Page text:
It is shown in Consciencism that ethical and political practices can be and must be combined within the framework of socialism. This immediately stirs up a hornet’s nest.
Kwame Nkrumah said several years ago that he was a Marxist. By this he means that certain ideas of Marx are relevant to the African situation, and if applied will in his own words, ensure for us “a harmonious growth” and such “transformations upon nature as will develop our environment for our better fulfilment”. These ideas have been embraced by him to serve as “ an instrument of national emancipation and integrity”.
“Every society”, he writes, “is placed in nature. And it seeks to influence nature, to impose such transformations upon nature, as will develop the environment of the society for its better fulfilment. The changed environment, in bringing about a better fulfilment of the society, thereby alters the society. Society placed in nature is therefore caught in the correlation of transformation with development. This correlation represents the toil of man both as a social being and as an individual. This kind of correlation has achieved expression in various social-political theories. For a social-political theory has a section which determines the way in which social forces are to be deployed in order to increase the transformation of nature.”
Kwame Nkrumah then proceeds to discuss various social-political practices which represent a correlation between transformation and development.
He begins with a discussion of slavery and feudalism. In both, he says, “workers, that is, the people whose toil transforms nature for the development of society, are dissociated from any say in rule. By a vicious division of labour, one class of citizens toils and another reaps where it has not sown.” He insists that in both the slave and the feudal society that part of society whose toil transforms nature is not the same as the part which is better fulfilled as a result of the transformation. Epigrammatically, he says that if by their fruits we shall know them they must first grow the fruits. “The cardinal factor of exploitation”, he says, “is that the section of a society whose labours transform nature is not the same as the section which is better fulfilled as a result of the transformation”.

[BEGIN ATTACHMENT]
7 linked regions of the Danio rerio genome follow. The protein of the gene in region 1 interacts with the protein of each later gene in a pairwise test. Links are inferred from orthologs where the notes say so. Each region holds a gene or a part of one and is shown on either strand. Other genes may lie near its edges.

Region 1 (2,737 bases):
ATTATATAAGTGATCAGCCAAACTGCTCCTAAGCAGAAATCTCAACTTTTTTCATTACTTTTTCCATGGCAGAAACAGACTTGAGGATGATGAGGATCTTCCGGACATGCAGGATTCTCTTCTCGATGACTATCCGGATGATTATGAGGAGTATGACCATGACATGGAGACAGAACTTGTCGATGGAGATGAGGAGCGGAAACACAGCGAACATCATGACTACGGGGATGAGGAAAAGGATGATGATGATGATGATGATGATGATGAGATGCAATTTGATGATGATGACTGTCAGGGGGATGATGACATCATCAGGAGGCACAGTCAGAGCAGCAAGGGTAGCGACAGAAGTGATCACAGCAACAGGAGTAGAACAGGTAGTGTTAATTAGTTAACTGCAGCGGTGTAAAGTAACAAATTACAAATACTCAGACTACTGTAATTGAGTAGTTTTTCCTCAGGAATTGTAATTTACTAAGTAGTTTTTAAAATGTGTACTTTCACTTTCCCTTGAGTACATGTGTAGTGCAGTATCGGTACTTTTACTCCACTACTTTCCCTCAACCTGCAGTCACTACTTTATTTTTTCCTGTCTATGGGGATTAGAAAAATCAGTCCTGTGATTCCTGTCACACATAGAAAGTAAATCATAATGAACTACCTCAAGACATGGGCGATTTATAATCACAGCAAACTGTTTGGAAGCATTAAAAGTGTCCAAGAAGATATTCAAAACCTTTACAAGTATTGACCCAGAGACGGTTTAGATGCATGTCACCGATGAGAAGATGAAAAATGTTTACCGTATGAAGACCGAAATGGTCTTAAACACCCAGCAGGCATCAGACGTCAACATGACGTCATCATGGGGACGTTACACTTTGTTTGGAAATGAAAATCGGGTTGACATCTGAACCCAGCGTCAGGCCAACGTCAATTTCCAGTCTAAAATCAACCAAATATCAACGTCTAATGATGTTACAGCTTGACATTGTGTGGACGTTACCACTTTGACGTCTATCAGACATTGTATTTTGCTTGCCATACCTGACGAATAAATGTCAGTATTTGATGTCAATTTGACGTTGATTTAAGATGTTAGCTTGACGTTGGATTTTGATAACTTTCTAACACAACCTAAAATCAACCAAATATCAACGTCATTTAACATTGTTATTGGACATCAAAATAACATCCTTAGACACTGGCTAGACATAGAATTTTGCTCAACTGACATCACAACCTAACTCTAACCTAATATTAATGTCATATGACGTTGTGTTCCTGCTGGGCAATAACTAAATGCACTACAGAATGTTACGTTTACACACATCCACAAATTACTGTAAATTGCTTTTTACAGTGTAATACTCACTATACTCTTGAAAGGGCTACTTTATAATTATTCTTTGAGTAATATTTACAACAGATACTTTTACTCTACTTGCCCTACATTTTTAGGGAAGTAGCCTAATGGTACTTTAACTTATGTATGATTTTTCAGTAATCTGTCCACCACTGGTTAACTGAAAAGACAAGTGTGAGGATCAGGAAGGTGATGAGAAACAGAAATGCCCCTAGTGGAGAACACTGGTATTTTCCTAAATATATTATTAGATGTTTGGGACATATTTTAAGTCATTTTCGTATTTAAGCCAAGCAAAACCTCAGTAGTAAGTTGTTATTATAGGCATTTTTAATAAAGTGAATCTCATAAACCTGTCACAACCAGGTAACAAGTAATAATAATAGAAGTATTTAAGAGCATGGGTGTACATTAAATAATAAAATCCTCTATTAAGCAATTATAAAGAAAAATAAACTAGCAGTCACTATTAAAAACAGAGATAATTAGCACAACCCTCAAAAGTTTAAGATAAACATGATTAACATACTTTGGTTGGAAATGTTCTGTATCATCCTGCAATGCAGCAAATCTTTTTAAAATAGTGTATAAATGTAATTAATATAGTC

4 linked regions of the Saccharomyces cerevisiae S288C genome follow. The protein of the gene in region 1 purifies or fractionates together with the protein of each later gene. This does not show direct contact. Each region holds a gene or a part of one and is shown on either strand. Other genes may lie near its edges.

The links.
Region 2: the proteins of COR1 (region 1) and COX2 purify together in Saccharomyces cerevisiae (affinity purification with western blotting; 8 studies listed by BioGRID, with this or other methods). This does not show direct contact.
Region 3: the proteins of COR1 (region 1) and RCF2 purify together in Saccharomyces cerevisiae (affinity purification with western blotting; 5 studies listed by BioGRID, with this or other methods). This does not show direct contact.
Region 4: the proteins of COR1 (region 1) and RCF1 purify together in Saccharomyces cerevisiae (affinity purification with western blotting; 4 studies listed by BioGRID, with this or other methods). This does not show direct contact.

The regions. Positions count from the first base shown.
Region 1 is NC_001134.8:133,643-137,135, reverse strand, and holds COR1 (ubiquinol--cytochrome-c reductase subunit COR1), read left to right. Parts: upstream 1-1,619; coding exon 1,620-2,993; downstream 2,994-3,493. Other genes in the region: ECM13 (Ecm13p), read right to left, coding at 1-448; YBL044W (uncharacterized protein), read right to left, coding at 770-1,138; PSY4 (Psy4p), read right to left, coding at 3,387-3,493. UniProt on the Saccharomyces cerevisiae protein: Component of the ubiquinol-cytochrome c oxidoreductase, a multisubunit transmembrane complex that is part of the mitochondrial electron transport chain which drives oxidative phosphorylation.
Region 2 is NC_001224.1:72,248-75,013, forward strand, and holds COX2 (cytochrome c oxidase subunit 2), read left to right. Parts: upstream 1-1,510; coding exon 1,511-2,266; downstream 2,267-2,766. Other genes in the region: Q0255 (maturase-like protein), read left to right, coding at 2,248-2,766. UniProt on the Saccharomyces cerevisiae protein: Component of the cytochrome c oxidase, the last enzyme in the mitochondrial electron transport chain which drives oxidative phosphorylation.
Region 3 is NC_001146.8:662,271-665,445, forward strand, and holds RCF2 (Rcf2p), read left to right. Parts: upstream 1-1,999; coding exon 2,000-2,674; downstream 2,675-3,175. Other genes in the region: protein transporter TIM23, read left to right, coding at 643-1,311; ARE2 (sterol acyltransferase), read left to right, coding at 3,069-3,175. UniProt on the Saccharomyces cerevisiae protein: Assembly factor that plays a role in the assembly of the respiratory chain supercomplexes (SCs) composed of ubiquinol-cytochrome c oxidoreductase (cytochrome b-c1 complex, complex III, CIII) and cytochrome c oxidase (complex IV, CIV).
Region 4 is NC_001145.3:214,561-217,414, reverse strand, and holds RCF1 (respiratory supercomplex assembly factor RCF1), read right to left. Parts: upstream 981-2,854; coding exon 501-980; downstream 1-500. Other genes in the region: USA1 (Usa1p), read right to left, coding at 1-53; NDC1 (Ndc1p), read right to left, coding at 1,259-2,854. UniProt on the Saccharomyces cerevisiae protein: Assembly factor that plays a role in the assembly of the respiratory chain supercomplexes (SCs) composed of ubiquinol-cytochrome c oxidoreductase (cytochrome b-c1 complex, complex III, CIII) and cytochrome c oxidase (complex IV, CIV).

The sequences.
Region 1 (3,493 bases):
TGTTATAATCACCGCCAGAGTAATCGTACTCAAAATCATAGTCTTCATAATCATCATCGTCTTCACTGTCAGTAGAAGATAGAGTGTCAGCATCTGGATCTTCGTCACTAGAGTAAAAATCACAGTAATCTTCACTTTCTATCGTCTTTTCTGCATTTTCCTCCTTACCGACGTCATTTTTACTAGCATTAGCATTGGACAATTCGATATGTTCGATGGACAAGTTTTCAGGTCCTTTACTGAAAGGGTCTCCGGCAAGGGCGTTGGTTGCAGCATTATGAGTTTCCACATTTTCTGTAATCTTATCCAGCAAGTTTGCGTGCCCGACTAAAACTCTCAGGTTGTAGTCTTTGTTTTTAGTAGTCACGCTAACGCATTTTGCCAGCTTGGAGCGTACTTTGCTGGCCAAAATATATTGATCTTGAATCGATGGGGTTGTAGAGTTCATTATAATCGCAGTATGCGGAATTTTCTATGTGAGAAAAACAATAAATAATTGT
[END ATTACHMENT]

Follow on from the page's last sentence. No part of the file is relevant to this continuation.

This is proved by the author to be a social contradiction in so far as it is contrary to genuine principles of social equity and social justice. It is established further that it is contrary to a harmonious and unlimited economic development.
Socialism and capitalism are contrasted as social-political expression of the correlation between the transformation of nature in agricultural and industrial production and the development of the society through distribution. In this contrast, capitalism is said to to be a development by refinement or reform from slavery. He writes:
“In capitalism, feudalism suffers or rather enjoys reform, and the fundamental principle of feudalism merely strikes new levels of subtlety. In slavery, it is thought that exploitation, alienation of the fruits of the labour of others, requires a certain degree of political and forcible subjection. In feudalism, it is thought that a lesser degree of the same kind of subjection is adequate to the same purpose. In capitalism, it is thought that a still lesser degree is adequate … That development which capitalism marks over slavery and feudalism consists as much in the methods by means of which labour is coerced as in the mode of production”.
Kwame Nkrumah on the other hand identifies the social-political ancestor of socialism in communalism. “In socialism”, he writes, “the principles underlying communalism are given expression in modern circumstances. Thus, whereas communalism in an untechnical society can be laissez faire, in a technical society where sophisticated means of production are at hand, if the underlying principles of communalism are not given centralised and correlated expression, class cleavages will arise, which are connected with economic disparities, and thereby with political inequalities. Socialism, therefore, can be and is the defence of the principles of communalism in a modern setting.”
These considerations, as Kwame Nkrumah rightly points out, throws light upon the bearing of reform and revolution on socialism.
Engels at a meeting on Proudhon Association’s scheme in 1846 made the following statement:
“I define the objects of socialists in this way: first, to achieve the interests of the proletariat in opposition to those of the bourgeoisie; second, to do this through the abolition of private property and its replacement by community of goods; third, to recognise no means of carrying out these objects other than a democratic revolution by force.”